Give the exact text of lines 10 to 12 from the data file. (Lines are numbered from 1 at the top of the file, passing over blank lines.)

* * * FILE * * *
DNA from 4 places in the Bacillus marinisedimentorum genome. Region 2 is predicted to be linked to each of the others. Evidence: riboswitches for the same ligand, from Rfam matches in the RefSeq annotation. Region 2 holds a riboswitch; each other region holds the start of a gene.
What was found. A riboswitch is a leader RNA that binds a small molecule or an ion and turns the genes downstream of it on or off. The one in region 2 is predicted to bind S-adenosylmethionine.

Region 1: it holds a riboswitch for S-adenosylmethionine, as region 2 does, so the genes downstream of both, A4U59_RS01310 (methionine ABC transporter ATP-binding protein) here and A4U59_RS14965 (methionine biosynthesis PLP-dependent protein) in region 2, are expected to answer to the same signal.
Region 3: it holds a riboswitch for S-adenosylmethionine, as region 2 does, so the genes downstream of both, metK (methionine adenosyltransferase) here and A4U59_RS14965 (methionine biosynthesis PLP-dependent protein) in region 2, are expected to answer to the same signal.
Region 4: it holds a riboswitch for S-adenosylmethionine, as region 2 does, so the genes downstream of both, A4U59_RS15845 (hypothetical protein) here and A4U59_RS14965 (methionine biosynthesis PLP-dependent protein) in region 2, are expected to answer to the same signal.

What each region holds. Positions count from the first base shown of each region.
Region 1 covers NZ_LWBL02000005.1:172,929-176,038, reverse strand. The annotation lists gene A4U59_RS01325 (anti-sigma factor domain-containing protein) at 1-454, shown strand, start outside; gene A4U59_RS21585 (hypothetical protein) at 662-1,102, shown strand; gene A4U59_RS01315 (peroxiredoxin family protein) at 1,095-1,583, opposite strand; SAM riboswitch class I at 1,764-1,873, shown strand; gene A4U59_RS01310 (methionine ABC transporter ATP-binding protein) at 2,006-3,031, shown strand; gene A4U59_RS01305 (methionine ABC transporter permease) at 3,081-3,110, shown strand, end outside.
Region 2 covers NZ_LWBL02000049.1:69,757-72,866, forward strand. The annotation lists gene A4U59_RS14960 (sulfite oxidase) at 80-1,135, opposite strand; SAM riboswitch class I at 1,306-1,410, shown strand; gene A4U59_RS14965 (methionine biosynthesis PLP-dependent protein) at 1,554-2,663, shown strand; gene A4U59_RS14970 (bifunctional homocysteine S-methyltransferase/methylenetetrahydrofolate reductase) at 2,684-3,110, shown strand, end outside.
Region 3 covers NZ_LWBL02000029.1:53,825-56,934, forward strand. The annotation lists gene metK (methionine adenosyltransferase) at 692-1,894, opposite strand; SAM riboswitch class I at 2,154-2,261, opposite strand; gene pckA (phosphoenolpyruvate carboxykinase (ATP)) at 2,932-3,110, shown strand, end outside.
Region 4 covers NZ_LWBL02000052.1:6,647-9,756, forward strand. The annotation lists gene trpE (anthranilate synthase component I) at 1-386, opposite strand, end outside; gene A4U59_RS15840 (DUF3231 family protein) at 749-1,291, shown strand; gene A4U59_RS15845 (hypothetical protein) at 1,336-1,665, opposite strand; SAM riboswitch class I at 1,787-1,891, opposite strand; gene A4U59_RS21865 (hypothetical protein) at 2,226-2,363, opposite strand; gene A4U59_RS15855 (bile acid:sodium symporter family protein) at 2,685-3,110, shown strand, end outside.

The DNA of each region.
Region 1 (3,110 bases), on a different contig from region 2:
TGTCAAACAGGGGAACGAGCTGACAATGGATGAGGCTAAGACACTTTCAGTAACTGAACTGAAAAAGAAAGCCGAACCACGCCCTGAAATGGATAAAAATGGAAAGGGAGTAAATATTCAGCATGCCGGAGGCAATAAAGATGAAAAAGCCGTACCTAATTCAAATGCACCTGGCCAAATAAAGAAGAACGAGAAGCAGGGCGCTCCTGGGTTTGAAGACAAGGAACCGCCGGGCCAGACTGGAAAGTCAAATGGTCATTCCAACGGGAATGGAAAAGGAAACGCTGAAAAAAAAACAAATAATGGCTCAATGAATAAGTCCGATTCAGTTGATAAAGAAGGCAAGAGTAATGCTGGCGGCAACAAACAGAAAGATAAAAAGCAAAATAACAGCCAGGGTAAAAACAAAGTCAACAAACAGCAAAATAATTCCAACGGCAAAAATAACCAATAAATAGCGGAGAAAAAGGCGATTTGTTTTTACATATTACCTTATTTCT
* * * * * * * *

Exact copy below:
Region 4 covers NZ_LWBL02000052.1:6,647-9,756, forward strand. The annotation lists gene trpE (anthranilate synthase component I) at 1-386, opposite strand, end outside; gene A4U59_RS15840 (DUF3231 family protein) at 749-1,291, shown strand; gene A4U59_RS15845 (hypothetical protein) at 1,336-1,665, opposite strand; SAM riboswitch class I at 1,787-1,891, opposite strand; gene A4U59_RS21865 (hypothetical protein) at 2,226-2,363, opposite strand; gene A4U59_RS15855 (bile acid:sodium symporter family protein) at 2,685-3,110, shown strand, end outside.

The DNA of each region.
Region 1 (3,110 bases), on a different contig from region 2: